Last night's winds took down (the dead) half of the trunk of one of the trees south of the house. If the wind dies down and the temperatures climb a little, I'll take a photo. The number of moss, bacteria, fungi etc. that utilize decaying wood is a constant source of surprise. It's also surprising to see the remainder of the tree still standing, but for how long? How long would you last if you were cleaved (clove?) in half? Woodpeckers and other cavity nesters should find some spots to excavate and there probably are, or will be, carpenter ants for protein.
|a chipper-looking chickadee|
Photo by J. Harrington
I watched a handful of chickadees appear to chase each other around the trees and through the understory in front of the house this morning. Since nesting season is still months away, I have no idea what that behavior is all about. Does anyone have a suggestion? One of my Christmas presents is a book about discovering the world hidden in a square meter of forest. For me, that also involves learning what it is I've discovered, a neverending story.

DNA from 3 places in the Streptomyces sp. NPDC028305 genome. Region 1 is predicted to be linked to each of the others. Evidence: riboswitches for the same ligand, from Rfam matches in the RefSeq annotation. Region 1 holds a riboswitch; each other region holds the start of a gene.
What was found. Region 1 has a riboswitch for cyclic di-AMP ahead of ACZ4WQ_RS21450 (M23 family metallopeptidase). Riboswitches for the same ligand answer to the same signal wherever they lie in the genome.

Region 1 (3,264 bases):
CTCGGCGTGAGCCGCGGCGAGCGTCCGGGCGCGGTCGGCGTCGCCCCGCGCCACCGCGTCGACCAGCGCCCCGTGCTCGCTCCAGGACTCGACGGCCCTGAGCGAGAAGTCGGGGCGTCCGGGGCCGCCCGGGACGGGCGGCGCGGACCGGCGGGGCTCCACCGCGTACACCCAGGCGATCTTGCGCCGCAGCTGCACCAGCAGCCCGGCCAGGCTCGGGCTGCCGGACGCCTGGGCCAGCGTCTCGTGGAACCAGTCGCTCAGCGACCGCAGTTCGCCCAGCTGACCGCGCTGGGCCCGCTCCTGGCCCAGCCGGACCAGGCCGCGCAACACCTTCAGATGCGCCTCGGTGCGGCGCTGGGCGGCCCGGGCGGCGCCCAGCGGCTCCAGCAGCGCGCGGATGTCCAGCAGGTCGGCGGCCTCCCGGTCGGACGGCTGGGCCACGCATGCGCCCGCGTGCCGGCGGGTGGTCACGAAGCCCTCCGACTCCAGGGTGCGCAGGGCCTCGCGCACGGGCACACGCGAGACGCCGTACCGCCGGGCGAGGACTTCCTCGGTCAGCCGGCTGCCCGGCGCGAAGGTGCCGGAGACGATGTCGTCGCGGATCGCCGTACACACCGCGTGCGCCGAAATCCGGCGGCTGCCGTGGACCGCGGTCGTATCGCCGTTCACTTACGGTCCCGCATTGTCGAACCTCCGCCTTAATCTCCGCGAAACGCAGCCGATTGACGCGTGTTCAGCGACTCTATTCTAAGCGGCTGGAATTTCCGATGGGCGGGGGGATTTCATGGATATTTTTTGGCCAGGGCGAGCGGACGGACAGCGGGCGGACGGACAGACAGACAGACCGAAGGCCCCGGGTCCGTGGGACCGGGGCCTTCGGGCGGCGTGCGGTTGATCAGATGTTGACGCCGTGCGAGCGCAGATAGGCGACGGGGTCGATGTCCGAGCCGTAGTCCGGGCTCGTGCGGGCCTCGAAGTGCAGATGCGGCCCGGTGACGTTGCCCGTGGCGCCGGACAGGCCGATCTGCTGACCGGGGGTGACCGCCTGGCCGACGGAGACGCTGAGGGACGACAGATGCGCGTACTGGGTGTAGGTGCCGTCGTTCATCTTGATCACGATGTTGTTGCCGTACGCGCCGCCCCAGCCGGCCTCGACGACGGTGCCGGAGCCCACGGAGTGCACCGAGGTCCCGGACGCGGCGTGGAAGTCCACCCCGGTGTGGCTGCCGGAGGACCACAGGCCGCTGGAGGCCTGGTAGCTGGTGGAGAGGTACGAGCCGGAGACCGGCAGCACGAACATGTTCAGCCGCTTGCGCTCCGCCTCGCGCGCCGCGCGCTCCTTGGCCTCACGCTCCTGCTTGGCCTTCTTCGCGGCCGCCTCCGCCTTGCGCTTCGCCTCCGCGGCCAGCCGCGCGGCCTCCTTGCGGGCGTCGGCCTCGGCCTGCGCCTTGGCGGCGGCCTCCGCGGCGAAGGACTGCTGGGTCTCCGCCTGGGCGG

UPDATE [12/27/16]: The Christmas present book, The Forest Unseen, offers a potential explanation of the chickadee chasing behavior. "...each chickadee flock in the forest defends a winter territory from which neighbors are vigorously excluded." The winter territory is where food caches are stored.
I wonder if next year, as a special present, I could get Santa to bring Spring for New Year's. This icy, windy stuff just doesn't do it for me. Other than that, we had a wonderful Christmas and hope yours was likewise.
The backyard is one white sheetWhere we read in the bird tracksThe songs we hear. DelicateSparrow, heavier cardinal,Filigree threads of chickadee.And wing patterns where one flewLow, then up and away, goneTo the woods but calling outClearly its bright epigrams.More snow promised for tonight.The postal van is stalledIn the road again, the mailWill be late and any good newsWill reach us by hand.
Thanks for visiting. Come again when you can.
Please be kind to each other while you can.